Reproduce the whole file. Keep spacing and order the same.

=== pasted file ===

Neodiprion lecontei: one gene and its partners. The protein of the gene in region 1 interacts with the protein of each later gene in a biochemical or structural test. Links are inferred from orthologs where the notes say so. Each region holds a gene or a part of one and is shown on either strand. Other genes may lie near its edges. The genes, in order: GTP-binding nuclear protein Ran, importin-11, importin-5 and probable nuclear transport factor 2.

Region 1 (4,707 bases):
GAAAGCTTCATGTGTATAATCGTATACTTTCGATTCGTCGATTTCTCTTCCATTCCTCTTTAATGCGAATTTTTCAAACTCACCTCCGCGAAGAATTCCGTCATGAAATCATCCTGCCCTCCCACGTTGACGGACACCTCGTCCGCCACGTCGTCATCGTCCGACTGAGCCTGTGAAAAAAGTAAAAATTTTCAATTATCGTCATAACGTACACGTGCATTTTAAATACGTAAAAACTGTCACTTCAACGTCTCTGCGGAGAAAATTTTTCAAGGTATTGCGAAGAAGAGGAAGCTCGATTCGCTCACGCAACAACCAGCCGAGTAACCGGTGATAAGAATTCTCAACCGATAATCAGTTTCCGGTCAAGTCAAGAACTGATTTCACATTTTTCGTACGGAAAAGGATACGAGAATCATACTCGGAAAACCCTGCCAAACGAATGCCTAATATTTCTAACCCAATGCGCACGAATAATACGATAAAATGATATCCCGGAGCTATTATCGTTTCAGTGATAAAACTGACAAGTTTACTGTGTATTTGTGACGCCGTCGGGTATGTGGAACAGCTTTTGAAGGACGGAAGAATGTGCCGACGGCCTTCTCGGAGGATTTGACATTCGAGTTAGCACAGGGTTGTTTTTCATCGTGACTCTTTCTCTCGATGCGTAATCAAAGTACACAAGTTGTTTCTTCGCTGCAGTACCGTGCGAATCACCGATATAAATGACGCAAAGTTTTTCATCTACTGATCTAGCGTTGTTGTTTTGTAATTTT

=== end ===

Neodiprion lecontei: one gene and its partners. The protein of the gene in region 1 interacts with the protein of each later gene in a biochemical or structural test. Links are inferred from orthologs where the notes say so. Each region holds a gene or a part of one and is shown on either strand. Other genes may lie near its edges. The genes, in order: GTP-binding nuclear protein Ran, importin-11, importin-5 and probable nuclear transport factor 2.

Region 1 (4,707 bases):
GAAAGCTTCATGTGTATAATCGTATACTTTCGATTCGTCGATTTCTCTTCCATTCCTCTTTAATGCGAATTTTTCAAACTCACCTCCGCGAAGAATTCCGTCATGAAATCATCCTGCCCTCCCACGTTGACGGACACCTCGTCCGCCACGTCGTCATCGTCCGACTGAGCCTGTGAAAAAAGTAAAAATTTTCAATTATCGTCATAACGTACACGTGCATTTTAAATACGTAAAAACTGTCACTTCAACGTCTCTGCGGAGAAAATTTTTCAAGGTATTGCGAAGAAGAGGAAGCTCGATTCGCTCACGCAACAACCAGCCGAGTAACCGGTGATAAGAATTCTCAACCGATAATCAGTTTCCGGTCAAGTCAAGAACTGATTTCACATTTTTCGTACGGAAAAGGATACGAGAATCATACTCGGAAAACCCTGCCAAACGAATGCCTAATATTTCTAACCCAATGCGCACGAATAATACGATAAAATGATATCCCGGAGCTATTATCGTTTCAGTGATAAAACTGACAAGTTTACTGTGTATTTGTGACGCCGTCGGGTATGTGGAACAGCTTTTGAAGGACGGAAGAATGTGCCGACGGCCTTCTCGGAGGATTTGACATTCGAGTTAGCACAGGGTTGTTTTTCATCGTGACTCTTTCTCTCGATGCGTAATCAAAGTACACAAGTTGTTTCTTCGCTGCAGTACCGTGCGAATCACCGATATAAATGACGCAAAGTTTTTCATCTACTGATCTAGCGTTGTTGTTTTGTAATTTT